Colleges Must Get Their Financial Houses In Order

Higher education is in a financial crisis that too many institutions are ignoring or, at best, treating as a short-term event. As "A better way to pay for college" (Editorials, Jan. 9) notes, until recently, runaway tuition hikes were business as usual in higher education. Historically, many colleges implemented program initiatives outside of formal strategic planning, with little thought given to setting priorities, controlling waste, and imposing significant fiscal restraint.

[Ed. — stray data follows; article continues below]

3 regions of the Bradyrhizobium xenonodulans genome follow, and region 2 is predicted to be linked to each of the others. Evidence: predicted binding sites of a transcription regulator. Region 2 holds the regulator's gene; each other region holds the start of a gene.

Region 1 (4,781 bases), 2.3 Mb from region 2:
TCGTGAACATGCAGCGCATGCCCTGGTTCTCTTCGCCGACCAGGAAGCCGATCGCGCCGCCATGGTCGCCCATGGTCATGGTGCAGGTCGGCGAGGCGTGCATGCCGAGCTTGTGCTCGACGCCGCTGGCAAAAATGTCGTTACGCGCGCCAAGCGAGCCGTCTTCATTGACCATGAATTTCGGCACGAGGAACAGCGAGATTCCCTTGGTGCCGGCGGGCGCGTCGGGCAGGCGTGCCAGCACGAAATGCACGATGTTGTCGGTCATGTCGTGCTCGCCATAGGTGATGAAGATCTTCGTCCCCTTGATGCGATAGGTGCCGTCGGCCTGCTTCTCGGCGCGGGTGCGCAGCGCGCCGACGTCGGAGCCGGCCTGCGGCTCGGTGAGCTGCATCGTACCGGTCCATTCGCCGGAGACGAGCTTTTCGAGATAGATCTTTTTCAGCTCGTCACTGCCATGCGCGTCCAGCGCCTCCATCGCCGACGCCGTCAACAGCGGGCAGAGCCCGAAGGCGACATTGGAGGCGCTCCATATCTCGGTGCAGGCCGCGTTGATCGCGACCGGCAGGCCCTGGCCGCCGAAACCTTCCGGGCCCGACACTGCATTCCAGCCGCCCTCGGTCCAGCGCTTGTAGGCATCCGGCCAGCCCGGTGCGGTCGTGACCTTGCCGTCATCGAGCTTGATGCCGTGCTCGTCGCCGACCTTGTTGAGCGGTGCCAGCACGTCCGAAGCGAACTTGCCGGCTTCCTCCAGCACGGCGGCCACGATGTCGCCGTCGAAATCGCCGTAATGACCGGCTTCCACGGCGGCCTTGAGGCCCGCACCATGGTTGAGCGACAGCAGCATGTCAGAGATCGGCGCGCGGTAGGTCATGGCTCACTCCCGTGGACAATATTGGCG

At Babson College, we created an Office of Quality and use quality-management principles to strive for the lightest standards while curtailing waste.

In December, 1992, I made a public commitment to limit Babson tuition increases to no more than 1% to 1.5% above the consumer price index. The time has come for colleges and universities to be aggressive in keeping their financial houses in order while providing real value in higher education.

William F. Glavin


Babson College

Babson Park, Mass.

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